Coronavirus update: N.J. nursing homes ‘underprepared’ for pandemic, report says

Residents from St. Joseph's Senior Home are helped on to buses in Woodbridge, N.J., Wednesday, March 25, 2020. (AP Photo/Seth Wenig)

Residents from St. Joseph's Senior Home are helped on to buses in Woodbridge, N.J., Wednesday, March 25, 2020. (AP Photo/Seth Wenig)

Are you on the front lines of the coronavirus? Help us report on the pandemic.

New Jersey announced another 652 cases of coronavirus, bringing the state’s total cumulative count of residents with the disease to 162,068.

The state lost another 112 residents to COVID-19, which means a total of 11,880 residents have now died as a result of the outbreak.

Nursing homes ‘underprepared’ for a pandemic: report

A report commissioned by Gov. Phil Murphy into the response by long-term care facilities to the COVID-19 pandemic has found that the industry was “underprepared” for a viral outbreak.

The report, written by the firm Manatt Health, suggested a series of steps the state could take to improve its long-term care system going forward. On Wednesday, Murphy praised the authors and vowed to implement the recommendations.

“If all of us knew in February what we know today, there’s no question we would have, I’m sure, done things in a different manner of some sort,” said Murphy, a Democrat.

Critics have accused the governor’s administration of failing to respond early enough to the rapid spread of coronavirus in nursing homes, where more than 33,000 residents and staff became ill and 5,232 have died. The administration took particular flak for an order that required long-term care facilities to readmit COVID-19-positive patients as long as the facilities were able to “cohort” healthy residents from sick ones.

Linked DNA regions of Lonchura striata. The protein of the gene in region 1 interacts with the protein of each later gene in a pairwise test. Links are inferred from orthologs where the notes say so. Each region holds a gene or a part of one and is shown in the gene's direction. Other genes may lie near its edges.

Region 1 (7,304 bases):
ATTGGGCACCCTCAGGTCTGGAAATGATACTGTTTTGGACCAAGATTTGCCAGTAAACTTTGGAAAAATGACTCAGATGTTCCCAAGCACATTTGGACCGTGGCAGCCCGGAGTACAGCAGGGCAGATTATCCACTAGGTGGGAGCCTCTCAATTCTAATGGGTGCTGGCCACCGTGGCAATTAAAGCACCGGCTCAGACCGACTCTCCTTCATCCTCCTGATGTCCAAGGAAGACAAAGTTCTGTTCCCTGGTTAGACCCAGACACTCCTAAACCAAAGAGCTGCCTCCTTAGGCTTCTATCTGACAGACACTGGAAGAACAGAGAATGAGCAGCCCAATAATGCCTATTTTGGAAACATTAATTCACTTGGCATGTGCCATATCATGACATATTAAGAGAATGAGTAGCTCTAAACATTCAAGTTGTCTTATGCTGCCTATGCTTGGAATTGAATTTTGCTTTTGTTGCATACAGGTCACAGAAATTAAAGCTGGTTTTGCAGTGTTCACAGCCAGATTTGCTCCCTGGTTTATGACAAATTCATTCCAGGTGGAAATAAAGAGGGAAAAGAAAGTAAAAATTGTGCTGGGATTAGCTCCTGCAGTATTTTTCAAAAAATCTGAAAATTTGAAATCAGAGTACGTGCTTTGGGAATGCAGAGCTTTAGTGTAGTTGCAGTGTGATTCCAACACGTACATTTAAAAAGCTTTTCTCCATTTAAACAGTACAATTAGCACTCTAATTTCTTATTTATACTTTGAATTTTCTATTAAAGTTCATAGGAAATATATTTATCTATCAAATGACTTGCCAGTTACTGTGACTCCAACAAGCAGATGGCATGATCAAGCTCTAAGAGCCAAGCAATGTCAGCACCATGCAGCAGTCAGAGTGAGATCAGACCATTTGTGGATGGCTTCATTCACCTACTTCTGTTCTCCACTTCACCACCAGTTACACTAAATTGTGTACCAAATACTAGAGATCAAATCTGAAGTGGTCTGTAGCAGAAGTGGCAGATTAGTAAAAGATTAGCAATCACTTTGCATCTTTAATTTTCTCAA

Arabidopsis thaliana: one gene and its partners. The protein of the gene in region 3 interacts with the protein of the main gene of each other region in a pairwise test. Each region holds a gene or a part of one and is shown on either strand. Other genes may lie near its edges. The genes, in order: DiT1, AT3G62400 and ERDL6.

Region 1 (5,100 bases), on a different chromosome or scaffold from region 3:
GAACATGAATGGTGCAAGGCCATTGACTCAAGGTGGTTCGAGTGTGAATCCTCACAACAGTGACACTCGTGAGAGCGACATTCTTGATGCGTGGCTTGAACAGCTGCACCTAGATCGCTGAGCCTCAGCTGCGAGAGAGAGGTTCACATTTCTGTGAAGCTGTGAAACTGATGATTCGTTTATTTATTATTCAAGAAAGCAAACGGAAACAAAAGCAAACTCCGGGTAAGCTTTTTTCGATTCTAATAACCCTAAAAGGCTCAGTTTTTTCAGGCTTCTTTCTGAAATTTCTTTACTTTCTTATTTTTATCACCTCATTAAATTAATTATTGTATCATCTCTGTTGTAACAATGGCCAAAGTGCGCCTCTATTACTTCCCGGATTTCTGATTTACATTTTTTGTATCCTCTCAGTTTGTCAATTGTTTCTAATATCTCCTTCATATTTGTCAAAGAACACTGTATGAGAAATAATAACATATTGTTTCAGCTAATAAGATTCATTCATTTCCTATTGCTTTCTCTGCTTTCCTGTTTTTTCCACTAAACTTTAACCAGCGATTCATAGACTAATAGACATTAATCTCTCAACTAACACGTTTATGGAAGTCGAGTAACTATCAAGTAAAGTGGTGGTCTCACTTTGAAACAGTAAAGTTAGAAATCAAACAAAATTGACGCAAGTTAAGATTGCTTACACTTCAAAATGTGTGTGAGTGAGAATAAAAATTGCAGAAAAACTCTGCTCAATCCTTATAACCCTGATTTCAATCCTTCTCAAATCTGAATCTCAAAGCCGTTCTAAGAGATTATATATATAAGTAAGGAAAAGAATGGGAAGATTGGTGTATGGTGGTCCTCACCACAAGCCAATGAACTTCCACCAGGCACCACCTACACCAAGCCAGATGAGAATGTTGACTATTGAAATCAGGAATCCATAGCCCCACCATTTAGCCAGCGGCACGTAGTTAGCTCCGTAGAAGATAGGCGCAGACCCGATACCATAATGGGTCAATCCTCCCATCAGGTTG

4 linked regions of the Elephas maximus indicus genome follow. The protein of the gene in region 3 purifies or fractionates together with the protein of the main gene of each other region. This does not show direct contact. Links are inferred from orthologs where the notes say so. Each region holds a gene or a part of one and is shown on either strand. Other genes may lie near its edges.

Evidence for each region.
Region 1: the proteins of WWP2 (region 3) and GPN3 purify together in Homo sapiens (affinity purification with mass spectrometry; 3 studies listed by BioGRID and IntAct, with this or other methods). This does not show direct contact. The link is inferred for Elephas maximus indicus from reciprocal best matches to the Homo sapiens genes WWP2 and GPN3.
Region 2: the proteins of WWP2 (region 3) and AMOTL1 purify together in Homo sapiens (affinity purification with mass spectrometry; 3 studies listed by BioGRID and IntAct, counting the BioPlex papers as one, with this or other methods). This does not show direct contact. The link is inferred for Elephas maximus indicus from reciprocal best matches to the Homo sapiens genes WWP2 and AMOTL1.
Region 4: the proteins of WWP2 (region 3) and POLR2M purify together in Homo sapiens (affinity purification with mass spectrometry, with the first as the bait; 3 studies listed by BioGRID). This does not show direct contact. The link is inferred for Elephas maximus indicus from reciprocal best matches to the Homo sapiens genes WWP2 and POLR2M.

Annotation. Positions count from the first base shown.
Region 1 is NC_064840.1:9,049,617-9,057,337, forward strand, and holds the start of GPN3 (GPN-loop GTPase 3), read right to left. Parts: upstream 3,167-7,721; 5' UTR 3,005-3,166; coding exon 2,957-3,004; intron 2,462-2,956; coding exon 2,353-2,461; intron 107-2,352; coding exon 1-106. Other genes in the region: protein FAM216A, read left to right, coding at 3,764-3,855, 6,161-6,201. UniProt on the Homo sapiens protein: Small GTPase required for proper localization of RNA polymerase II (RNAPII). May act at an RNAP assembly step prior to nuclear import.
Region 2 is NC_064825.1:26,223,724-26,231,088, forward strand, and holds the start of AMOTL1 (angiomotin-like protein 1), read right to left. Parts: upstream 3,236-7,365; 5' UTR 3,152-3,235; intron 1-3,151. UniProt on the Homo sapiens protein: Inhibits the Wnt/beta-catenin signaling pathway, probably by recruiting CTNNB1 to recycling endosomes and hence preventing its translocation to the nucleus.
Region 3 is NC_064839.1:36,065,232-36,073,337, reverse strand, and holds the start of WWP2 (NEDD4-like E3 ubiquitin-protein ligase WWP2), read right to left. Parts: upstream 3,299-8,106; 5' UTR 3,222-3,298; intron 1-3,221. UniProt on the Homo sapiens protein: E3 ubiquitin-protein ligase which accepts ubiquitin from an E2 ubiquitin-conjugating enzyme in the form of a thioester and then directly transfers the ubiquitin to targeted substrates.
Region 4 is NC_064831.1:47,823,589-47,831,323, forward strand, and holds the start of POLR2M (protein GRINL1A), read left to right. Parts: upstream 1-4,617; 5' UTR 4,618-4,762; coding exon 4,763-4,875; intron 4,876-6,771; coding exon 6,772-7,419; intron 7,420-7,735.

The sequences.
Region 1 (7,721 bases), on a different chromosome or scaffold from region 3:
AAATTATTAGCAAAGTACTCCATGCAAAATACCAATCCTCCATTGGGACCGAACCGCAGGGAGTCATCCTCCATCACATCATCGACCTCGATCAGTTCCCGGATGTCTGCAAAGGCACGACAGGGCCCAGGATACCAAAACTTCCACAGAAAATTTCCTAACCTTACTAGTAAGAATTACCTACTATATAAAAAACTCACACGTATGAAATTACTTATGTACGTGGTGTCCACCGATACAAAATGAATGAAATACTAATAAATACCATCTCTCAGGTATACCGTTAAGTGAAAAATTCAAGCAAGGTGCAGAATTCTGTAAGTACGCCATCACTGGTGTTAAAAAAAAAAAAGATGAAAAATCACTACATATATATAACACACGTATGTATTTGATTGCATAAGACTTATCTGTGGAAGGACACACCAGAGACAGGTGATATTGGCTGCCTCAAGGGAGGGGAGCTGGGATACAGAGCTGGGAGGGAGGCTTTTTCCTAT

“The report glosses over the fact that the administration forced our LTC facilities to admit COVID-19 patients, which led to thousands of deaths,” State Sen. Steve Oroho, R-Sussex, said in a statement. “With that glaring deficiency, the entire report is suspect.”

According to the Manatt Health report, New Jersey long-term care facilities should improve their emergency plans and develop strategies to communicate with families. The state should also require more transparency from nursing home operators and consolidate state oversight of the facilities, Manatt recommended.

Outdoor dining rules announced

Restaurants that plan to begin offering outdoor dining on June 15 will have to place tables seating individual groups at least six feet apart and follow other safety and sanitization rules, Murphy said Wednesday.

The governor announced earlier this week that restaurants could start welcoming patrons back for outdoor dining in two weeks, as the state continues slowly reopening its economy.

Murphy also said the administration would work with municipalities to allow restaurants to expand their physical footprints into areas such as sidewalks and streets to accommodate more diners eating outdoors.

“We recognize that municipal officials closest to the ground are in the best position to make these decisions that are both equitable and practicable and safe within their communities, and we welcome their efforts and partnerships,” he said.

The Division of Alcoholic Beverage Control will also issue a ruling allowing restaurants with liquor licenses to apply for permits to serve booze in their expanded footprints, Murphy added.

The state Department of Health is expected to issue more specific guidance to restaurants and bars Wednesday.

Get daily updates from WHYY News!

Murphy to protesters: ‘Get tested’

The governor continued to praise the largely peaceful protests that have occurred across New Jersey in recent days, but he also encouraged those taking to the streets to get tested for COVID-19.

“If you’re in close proximity, I think you should get tested,” Murphy said. “The notion of a superspreader is very much the case.”

Public health officials across the country are waiting to see whether the massive outdoor gatherings will cause another spike in infections.

Murphy has been urging protesters to wear masks in public and keep their distance from others to help slow the spread of coronavirus.

Want a digest of WHYY’s programs, events & stories? Sign up for our weekly newsletter.

Help us get to 100% of our membership goal to support the reporters covering our region, the producers bringing you great local programs and the educators who teach all our children.